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Thus, from y bhri, “to bear," are formed the two bases bibhar and bibhri (3d sing. du. pl. bibharti, bibhritah, bibhrati, r. 7.); from hu, "to sacrifice," the two bases juho and juhu (juhoti, juhutah, juhwati, r. 7.); from bhi, “ to fear,” bibhe and bibhā (bibheti, bibhītah, bibhyati). The 3d conj. is the only one which invariably drops the nasal in the 3d pl. of the pres. and imp. par., and takes uh for an in the 3d pl. of the 1st pret. Before this uh Guna is required.
4. FT, “ to give,” in the par. drops the à before all except the P terminations, making its base dad, changeable to dat (dadāti, dattah, dadati), and de before the hi of the imperat. Similarly, YT,“ to place,” makes its base dadh before v, m, y, or a vowel, and dhe before hi; but dhat before t, th, or 8 (dadhāti, dhattah, dadhati).
Fifth Conjugation. 94. If a root be of the 5th conjugation, the base is formed by adding nu to the root, which is converted to the Guna no before the p terminations. Thus, from chi, “ to gather," are formed the two bases chino and chinu* (chinoti, chinutah, chinwanti, r. 7.) In roots ending in vowels, the u of nu may be dropped before v and m. The roots āp, “to obtain "; 1, "to be able "; ry,“ to satisfy"; and N, “to increase "; ending in consonants, add nuv instead of nu before the vowel terminations (shaknoti, shaknutah, shaknuvanti). shru, “to hear” (sometimes placed under the 1st conj.), substitutes y shri for the root (fruifa, r. 21., Tya. Tuafort).
Roots ending in vowels reject the termination hi of the imperative : as, shrinu, “do thou hear "; but āpnuhi, “ do thou obtain."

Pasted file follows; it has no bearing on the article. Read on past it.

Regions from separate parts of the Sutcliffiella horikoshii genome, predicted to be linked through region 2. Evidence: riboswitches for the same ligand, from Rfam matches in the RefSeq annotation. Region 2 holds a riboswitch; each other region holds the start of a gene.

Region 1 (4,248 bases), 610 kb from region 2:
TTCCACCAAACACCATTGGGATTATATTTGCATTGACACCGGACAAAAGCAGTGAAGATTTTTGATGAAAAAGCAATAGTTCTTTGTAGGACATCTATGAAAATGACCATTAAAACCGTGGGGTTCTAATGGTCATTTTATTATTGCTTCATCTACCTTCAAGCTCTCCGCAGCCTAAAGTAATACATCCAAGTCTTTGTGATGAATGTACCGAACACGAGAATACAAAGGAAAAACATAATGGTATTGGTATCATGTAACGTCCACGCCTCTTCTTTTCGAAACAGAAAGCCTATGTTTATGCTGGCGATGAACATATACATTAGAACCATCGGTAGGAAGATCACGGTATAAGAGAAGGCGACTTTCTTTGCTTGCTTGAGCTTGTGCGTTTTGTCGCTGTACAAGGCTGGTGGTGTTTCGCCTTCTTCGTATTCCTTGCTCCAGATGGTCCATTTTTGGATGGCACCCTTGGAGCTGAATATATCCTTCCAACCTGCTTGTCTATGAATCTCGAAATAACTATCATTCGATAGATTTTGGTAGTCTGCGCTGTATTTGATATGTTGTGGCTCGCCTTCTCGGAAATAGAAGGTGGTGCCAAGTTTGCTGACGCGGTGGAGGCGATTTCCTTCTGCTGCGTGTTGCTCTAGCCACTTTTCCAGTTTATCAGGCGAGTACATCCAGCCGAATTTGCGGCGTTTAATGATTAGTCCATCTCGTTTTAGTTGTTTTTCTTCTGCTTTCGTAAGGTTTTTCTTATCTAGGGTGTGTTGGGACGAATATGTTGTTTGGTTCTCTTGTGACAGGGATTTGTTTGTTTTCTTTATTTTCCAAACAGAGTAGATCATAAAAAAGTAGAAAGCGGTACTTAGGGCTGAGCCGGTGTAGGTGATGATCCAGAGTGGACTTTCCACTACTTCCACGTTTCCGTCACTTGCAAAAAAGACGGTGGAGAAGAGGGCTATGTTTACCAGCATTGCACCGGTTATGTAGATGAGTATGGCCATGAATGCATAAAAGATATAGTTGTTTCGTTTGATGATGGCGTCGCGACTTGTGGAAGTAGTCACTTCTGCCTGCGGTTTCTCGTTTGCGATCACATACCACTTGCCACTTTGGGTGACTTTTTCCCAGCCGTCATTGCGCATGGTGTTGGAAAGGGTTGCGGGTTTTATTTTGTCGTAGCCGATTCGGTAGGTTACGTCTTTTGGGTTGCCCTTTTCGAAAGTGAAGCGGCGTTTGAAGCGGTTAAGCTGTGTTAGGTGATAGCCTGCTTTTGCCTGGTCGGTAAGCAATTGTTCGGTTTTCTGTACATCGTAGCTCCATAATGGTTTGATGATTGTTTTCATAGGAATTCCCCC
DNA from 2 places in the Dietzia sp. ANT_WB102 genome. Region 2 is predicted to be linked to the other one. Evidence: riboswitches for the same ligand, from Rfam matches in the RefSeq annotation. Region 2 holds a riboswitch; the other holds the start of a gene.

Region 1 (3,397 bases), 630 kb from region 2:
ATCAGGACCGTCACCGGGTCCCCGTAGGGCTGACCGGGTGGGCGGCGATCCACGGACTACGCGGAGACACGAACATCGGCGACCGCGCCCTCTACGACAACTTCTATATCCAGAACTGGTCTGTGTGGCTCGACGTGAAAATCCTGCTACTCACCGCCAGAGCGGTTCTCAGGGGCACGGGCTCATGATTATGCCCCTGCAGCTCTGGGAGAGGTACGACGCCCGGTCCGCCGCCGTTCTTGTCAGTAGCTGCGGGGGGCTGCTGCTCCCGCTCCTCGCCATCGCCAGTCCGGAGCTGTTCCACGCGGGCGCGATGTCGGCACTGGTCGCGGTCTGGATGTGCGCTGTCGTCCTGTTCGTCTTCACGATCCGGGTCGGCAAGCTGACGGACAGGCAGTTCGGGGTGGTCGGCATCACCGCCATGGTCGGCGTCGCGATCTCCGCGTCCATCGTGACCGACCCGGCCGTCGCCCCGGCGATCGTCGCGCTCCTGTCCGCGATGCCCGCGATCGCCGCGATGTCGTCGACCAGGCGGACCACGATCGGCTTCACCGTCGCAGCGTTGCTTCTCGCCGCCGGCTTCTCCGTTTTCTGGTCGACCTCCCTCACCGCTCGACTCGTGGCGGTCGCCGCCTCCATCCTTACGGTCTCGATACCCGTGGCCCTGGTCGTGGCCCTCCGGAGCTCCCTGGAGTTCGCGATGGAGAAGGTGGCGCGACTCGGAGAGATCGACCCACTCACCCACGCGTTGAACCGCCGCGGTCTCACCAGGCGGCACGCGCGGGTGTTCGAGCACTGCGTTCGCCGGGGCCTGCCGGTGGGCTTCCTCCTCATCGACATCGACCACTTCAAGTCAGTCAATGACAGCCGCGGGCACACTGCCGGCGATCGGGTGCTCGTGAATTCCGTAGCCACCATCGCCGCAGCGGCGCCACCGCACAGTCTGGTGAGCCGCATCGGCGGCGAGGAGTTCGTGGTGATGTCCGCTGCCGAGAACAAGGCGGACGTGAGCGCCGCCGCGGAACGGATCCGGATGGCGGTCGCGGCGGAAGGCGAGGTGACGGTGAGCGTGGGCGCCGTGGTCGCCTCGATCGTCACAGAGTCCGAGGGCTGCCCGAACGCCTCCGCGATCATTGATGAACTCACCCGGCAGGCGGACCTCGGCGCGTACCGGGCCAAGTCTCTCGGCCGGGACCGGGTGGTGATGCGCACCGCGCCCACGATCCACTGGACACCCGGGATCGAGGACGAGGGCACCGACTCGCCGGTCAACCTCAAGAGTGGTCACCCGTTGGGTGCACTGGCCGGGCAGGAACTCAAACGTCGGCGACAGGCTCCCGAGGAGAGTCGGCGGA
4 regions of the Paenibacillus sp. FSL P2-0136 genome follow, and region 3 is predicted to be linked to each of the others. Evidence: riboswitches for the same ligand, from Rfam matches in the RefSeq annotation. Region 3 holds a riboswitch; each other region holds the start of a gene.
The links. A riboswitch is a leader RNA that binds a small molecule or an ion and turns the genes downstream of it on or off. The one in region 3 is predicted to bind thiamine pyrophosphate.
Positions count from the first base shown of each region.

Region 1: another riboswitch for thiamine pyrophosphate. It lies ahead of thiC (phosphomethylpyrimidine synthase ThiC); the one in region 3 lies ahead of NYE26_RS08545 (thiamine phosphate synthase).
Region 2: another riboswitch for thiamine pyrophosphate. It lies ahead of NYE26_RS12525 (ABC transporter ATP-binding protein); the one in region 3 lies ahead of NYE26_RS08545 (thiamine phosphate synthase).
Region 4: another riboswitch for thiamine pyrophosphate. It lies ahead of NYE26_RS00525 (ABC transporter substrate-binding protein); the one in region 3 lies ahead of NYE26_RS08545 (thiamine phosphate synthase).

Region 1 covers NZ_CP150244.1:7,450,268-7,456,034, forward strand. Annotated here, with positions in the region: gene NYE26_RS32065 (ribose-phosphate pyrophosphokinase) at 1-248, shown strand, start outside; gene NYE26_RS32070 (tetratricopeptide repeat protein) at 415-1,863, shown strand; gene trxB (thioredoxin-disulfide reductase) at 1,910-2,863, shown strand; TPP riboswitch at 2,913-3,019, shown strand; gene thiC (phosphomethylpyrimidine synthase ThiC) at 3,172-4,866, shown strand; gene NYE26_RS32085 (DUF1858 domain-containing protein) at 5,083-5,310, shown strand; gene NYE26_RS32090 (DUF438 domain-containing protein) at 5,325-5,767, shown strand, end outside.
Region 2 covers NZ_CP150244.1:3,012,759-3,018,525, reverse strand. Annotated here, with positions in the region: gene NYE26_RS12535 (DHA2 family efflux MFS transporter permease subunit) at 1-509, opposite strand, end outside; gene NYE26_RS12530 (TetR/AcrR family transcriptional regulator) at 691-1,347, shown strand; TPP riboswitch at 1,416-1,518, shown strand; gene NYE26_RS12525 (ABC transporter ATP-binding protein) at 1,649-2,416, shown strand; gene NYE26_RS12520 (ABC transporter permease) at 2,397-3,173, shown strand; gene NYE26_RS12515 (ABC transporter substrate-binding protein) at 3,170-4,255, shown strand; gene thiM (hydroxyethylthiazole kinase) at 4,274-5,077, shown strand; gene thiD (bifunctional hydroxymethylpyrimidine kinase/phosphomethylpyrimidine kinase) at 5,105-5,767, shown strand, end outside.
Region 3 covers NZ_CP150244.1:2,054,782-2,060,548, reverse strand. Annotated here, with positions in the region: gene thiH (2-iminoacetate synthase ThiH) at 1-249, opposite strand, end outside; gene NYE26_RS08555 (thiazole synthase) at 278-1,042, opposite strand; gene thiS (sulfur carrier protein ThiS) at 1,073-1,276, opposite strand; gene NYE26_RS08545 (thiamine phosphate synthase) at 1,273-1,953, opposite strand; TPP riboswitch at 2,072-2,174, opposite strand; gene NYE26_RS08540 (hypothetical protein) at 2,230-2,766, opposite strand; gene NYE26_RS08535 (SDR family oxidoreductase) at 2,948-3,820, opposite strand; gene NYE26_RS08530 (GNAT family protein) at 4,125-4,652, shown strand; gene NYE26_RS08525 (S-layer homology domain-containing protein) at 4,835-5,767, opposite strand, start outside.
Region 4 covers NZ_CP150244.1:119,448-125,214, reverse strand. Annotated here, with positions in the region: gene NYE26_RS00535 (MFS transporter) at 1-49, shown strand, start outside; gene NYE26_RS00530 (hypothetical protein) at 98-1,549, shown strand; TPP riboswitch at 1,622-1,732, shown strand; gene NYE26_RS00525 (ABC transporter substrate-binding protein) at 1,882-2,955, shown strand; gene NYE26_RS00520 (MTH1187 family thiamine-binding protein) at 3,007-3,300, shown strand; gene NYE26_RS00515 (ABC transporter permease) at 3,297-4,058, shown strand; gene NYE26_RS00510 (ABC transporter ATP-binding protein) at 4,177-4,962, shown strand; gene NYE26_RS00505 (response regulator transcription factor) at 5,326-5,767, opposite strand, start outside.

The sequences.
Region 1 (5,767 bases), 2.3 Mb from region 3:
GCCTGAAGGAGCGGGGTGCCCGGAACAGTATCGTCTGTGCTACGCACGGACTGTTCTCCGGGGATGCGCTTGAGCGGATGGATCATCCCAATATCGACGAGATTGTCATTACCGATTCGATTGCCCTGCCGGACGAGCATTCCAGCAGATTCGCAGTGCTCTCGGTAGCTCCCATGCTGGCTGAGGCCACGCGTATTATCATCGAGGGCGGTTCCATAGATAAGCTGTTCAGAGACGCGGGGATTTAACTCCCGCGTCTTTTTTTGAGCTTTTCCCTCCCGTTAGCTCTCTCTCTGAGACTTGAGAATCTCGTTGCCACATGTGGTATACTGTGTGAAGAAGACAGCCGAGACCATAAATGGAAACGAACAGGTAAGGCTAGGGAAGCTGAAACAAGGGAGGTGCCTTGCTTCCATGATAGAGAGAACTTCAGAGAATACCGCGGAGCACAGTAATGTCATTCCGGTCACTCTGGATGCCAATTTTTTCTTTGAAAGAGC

Seventh Conjugation. 95. If a root be of the 7th conjugation, the base is formed by inserting na between the vowel and final consonant of the root, before
* This change of nu to no is supplied in the corresponding Greek affix vu, by lengthening the v, as in Ceúrvuue, Ceúgvuuev; deixvvue, delavujev. Bopp.
† All the roots in this conjugation end in consonants.
the p terminations, and n before all the other terminations.* Thus, from bhid, “to divide,” are formed the two bases bhinad and bhind, changeable to bhint (Chinatti, bhinttah, bhindanti); from rudh, “ to restrain," runadh and rundh, changeable to rund (runaddhi, runddhah, r. 91. a., rundhanti); from hins, “ to injure,” hinas and hins ; from bhuj,“ to eat,” bhunaj, changeable to bhunak, and bhunj, changeable to Vhunk (r. 91.). Similarly yuj, “ to join."
Bhanj, “to break,” rejects its nasal before na is inserted. Hence the bases bhanaj and bhanj (bhanakti, bhun.ktah, bhanjanti).
96. The base in this conjugation is formed by the addition of u to the root, converted to the Guna o before the terminations. There are only ten roots in this conjugation, nine of which are not in common use. Moreover, these nine all end in n, and therefore the addition of 'o and u will have the same effect as the addition of no and nu in the 5th conjugation. Thus, tano and tanu, from tan, “to extend " (1st sing. pl. tanomi, tanumah, cf. Távuni, Távuues). But the tenth root in this class is at kri, “to do," by far the most common and useful root in the language. This root not only converts the conjugational affix u to the Guna o before the p terminations, but also changes the radical vowel ri to the Guna ar before these same terminations, and before the other terminations to ur (karoti, kurutah, kurvanti), and rejects the conjugational u before v, m, y (1st plur. kurmah).
Ninth Conjugation. 97. If a root be of the 9th conjugation, the base is formed by
adding nā to the root before the p terminations, and nā before all the others, excepting those beginning with vowels, where only n is added. Thus, from pū, “to purify,” are formed the three bases punā, punī, and pun (punāti, punītah, punanti). This root, with some others ending in long vowels (as, dhū, "to shake "; lū, "to cut "; , “ to spread "), shortens its vowel in forming the base. TĘ, “to take,” makes its bases Tan, Tem, Teen (r. 21.*); and , “ to know "; Fiat, Fiat, ata (jānāti, jānītah, jānanti).
Roots ending in consonants substitute āna for nihi, the proper termination of the 2d pers. of the imperat. As, JETO, “take thou "; and with, “eat thou,” from we, “to eat."
Sect. III.-PRIMITIVE VERBS OF ALL CONJUGATIONS
IN THE NON-CONJUGATIONAL TENSES.
* The letter F although compounded with the nasal does not prevent the opera